An engaging space adventure with relatable characters.


Taylor’s YA/New Adult SF adventure novel follows a teenager tasked with protecting the savior of humanity.

Jinx is a Protector who’s guarding Laris, whose amazing abilities are needed to save organic life from extinction; another character describes her as “an opening that universal energy pours through.” They’re on a spaceship headed to the Milky Way, and specifically the planet Earth, the crew’s long-abandoned home. This has Jinx on edge, as the Galactic Overseers restricted travel to that galaxy after an atomic war, so there’s no telling what’s waiting for them. Jinx and Laris are joined on their mission by nerdy scientists Jacob and Claire, who keep the ship and technology running; Hadu, who’s tasked with preparing Jinx for her work as a Protector; and DeeDee, an artificial intelligence that’s programmed to watch Jinx’s back. Jinx will do anything to protect Laris—even if it means adventuring with a ragtag group to a whole new world. However, it soon becomes clear that this Earth is nothing like the one inhabited by humanity’s ancestors. Soon, the crew discover that a couple of mercenaries have targeted Laris with tech, hired by an unknown client for a mysterious mission—and it appears that Sartillias, a dangerous enemy they’ve encountered before, is once again involved. Taylor pens an adventure story that will delight adult and young adult readers alike. It’s a direct sequel to Rise of the Protector (2019), and the author does a solid job of bringing readers who are unfamiliar with the first book into the story, without making it feel redundant for others. Many of the characters here are easy to like, thanks to DeeDee’s insatiable ice cream craving (and the mess it creates), Jinx’s absolute adoration of Laris, and the banter that Jinx and Jacob share: “You’re absolutely sure this one is safe?” Jinx says of a black hole. “Define ‘safe,’ ” Jacob responds. The author also shows skill at making impossible sequences, such as a wormhole travel scene, seem real, which makes for an entertaining read.

An engaging space adventure with relatable characters.

Pub Date: Aug. 16, 2022

ISBN: 979-8986053714

Page Count: 286

Publisher: Self

Review Posted Online: July 12, 2022

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A bit of envelope-pushing freshens up the formula.


In honor of its 25th anniversary, a Disney Halloween horror/comedy film gets a sequel to go with its original novelization.

Three Salem witches hanged in 1693 for stealing a child’s life force are revived in 1993 when 16-year-old new kid Max completes a spell by lighting a magical candle (which has to be kindled by a virgin to work). Max and dazzling, popular classmate Allison have to keep said witches at bay until dawn to save all of the local children from a similar fate. Fast-forward to 2018: Poppy, daughter of Max and Allison, inadvertently works a spell that sends her parents and an aunt to hell in exchange for the gleeful witches. With help from her best friend, Travis, and classmate Isabella, on whom she has a major crush, Poppy has only hours to keep the weird sisters from working more evil. The witches, each daffier than the last, supply most of the comedy as well as plenty of menace but end up back in the infernal regions. There’s also a talking cat, a talking dog, a gaggle of costumed heroines, and an oblique reference to a certain beloved Halloween movie. Traditional Disney wholesomeness is spiced, not soured, by occasional innuendo and a big twist in the sequel. Poppy and her family are white, while Travis and Isabella are both African-American.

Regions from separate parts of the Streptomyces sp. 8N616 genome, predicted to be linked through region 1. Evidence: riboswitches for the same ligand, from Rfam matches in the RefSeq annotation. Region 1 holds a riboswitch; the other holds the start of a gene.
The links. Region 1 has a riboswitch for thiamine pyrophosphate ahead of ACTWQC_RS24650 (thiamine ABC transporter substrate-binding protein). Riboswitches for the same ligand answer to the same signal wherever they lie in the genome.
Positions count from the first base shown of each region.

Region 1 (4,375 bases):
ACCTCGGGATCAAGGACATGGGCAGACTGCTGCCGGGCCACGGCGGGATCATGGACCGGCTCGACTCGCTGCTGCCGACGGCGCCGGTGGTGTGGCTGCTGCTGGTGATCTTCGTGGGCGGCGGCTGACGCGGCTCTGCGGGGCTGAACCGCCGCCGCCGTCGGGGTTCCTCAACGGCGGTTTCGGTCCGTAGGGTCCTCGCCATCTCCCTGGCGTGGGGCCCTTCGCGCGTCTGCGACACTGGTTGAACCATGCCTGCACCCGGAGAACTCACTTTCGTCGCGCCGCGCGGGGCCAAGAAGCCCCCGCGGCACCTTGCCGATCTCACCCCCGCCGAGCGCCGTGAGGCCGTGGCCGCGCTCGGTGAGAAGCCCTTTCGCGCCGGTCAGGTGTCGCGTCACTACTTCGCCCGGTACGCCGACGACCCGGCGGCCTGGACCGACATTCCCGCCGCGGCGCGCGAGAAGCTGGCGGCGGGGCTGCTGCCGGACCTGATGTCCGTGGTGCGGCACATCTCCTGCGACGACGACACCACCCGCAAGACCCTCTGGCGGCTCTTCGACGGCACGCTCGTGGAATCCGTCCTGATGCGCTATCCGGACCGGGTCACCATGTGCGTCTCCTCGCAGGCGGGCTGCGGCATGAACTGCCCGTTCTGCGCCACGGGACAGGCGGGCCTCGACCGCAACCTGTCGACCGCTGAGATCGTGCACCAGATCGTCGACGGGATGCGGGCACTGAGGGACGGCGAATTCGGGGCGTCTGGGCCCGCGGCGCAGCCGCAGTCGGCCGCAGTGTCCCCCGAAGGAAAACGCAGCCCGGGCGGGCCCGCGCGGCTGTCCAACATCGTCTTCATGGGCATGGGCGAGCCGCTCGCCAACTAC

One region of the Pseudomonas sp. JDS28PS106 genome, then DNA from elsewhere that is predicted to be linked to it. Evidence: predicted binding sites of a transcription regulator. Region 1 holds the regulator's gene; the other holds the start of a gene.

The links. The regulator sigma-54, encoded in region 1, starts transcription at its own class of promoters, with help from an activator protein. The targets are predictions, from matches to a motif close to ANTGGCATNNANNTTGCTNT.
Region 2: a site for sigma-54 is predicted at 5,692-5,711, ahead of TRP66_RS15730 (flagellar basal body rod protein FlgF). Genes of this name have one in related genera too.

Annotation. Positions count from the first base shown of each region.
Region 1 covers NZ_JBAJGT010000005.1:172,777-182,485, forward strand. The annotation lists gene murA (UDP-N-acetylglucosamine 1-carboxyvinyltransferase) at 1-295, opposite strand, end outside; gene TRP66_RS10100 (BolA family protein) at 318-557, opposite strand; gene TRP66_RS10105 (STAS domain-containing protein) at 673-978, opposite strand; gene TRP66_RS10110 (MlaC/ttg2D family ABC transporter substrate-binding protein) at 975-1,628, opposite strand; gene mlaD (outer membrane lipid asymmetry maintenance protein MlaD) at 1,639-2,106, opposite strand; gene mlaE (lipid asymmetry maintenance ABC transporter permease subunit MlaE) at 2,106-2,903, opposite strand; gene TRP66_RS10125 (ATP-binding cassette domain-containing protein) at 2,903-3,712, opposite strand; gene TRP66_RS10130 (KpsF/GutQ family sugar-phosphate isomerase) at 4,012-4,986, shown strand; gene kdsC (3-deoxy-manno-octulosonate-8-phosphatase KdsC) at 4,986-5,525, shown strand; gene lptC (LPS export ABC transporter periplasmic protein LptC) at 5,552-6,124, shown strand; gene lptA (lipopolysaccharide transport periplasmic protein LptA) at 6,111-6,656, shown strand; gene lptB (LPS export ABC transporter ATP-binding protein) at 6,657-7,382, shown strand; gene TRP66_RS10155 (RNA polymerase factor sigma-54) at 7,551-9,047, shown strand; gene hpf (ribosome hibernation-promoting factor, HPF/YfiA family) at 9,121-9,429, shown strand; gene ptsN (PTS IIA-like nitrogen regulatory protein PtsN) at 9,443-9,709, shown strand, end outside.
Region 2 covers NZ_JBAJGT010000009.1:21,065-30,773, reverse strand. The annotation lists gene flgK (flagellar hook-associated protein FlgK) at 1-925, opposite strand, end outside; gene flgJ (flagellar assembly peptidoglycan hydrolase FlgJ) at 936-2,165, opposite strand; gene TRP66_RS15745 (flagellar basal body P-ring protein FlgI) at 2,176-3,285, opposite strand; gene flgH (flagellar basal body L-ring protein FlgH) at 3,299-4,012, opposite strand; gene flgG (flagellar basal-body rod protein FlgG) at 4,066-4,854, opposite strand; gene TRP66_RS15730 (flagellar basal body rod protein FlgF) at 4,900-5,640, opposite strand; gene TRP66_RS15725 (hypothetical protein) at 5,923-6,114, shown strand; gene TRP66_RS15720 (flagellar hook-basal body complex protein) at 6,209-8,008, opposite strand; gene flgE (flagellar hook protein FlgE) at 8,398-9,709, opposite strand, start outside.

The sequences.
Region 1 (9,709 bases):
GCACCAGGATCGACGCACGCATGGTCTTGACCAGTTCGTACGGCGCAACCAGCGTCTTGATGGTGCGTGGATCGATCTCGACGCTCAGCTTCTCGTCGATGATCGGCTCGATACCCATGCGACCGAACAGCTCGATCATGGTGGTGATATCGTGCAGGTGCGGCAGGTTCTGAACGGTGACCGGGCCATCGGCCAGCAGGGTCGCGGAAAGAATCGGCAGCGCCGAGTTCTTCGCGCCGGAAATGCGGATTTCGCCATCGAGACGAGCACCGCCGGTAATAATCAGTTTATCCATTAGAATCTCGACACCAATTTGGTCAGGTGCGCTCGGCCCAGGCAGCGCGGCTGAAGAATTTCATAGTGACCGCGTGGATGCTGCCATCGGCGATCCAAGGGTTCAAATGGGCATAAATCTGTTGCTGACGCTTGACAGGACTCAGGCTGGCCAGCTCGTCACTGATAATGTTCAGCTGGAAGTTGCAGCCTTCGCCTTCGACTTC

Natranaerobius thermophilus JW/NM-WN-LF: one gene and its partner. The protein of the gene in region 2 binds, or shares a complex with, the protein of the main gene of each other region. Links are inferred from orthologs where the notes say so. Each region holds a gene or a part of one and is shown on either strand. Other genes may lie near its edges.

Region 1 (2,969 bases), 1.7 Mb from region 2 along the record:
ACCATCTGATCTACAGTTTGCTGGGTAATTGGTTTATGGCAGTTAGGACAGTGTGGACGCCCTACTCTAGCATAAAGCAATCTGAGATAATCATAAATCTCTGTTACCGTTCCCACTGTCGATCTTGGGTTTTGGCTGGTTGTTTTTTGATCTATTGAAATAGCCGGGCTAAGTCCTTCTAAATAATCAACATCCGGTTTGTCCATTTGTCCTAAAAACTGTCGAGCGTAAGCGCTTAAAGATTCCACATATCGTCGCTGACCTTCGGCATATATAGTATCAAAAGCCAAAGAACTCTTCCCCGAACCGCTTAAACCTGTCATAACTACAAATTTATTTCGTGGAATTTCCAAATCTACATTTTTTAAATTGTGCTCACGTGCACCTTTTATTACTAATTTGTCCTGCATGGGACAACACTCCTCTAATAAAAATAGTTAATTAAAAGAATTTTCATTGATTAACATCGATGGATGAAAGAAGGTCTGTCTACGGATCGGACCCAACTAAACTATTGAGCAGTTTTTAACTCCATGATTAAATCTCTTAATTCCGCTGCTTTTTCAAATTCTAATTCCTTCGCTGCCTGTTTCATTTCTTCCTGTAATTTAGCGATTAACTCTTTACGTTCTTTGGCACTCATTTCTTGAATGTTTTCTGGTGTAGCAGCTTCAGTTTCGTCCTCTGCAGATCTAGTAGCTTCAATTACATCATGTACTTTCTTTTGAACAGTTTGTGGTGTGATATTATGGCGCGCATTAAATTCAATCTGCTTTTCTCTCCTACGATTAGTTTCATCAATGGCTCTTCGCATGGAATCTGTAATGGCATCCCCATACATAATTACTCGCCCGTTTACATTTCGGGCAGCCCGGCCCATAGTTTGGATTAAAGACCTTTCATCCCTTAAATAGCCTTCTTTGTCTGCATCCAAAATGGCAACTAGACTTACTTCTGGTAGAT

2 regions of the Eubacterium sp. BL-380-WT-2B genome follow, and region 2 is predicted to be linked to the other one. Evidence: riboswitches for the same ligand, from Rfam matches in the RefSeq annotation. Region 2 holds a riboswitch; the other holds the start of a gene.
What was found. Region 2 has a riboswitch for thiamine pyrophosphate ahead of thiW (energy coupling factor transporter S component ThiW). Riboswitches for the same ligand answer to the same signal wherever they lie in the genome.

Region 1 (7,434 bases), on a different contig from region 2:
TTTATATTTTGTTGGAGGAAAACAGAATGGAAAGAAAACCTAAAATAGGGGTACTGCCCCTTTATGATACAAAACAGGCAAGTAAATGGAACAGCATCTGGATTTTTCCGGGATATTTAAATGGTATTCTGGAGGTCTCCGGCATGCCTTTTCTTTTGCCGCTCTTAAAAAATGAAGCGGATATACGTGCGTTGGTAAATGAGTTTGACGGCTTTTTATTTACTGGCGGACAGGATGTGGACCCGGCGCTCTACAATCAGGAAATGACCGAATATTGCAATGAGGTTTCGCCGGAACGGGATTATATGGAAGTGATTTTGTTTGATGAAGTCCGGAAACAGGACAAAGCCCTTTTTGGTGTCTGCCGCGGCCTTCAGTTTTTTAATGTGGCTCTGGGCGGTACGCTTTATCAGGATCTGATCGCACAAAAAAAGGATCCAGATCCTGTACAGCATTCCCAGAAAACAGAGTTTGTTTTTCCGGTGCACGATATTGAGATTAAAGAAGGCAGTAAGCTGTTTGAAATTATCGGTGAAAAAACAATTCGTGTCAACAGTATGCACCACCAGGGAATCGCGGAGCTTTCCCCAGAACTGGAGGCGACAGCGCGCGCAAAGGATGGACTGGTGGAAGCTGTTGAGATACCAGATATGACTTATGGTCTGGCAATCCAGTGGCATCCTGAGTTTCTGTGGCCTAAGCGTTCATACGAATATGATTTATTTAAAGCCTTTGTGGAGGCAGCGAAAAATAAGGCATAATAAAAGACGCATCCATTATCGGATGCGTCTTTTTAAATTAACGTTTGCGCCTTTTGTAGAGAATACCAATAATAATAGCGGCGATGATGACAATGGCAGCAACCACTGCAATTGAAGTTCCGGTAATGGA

A bit of envelope-pushing freshens up the formula. (Fantasy. 10-15)

Pub Date: July 10, 2018

ISBN: 978-1-368-02003-9

Page Count: 528

Publisher: Freeform/Disney

Review Posted Online: June 17, 2018

Kirkus Reviews Issue: July 1, 2018

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A second volume that sets the scene for more to come.


From the Defy the Night series , Vol. 2

As the Moonflower supply in Kandala dwindles, a ship arrives with a trade opportunity in this follow-up to Defy the Night (2021).

Moonflowers are critical for an elixir that cures the fever sickness. Prior to his assassination, King Lucas of Kandala sent a spy to neighboring Ostriary, whose connection with Kandala had been severed. Now Capt. Rian Blakemore arrives in Kandala claiming to be the spy’s son, offering Moonflowers in exchange for steel, and inviting a delegation to meet with the Ostrian king. Tessa Cade, outlaw-turned–royal apothecary, is eager to go. Since the invasion of the Royal Sector, Kandala’s King Harristan has attempted to negotiate better distribution of Moonflower petals to the poorer districts, but tension among the rebels, consuls, and royals has stalled progress. An alternate supply of Moonflowers would buy time for Tessa to find another cure. Her hope is countered by the cynicism of the King’s Justice, Prince Corrick. Nevertheless, he boards Blakemore’s ship along with Tessa and rebel leader Lochlan Cresswell. As Tessa and Corrick try to discern hidden motives and a possible trap, they reexamine their relationship, which gets tested by the mysterious captain. Chapters told in alternating perspectives draw out the plot at a measured pace, ending with a series of shocking revelations. The structure results in introspective accounts following different concurrent events, slowing the story’s forward momentum. Characters have varying skin tones.

A second volume that sets the scene for more to come. (map, cast of characters) (Fantasy. 13-18)

Pub Date: Sept. 20, 2022

ISBN: 978-1-5476-1007-5

Page Count: 496

Publisher: Bloomsbury

Review Posted Online: June 8, 2022

Kirkus Reviews Issue: July 1, 2022

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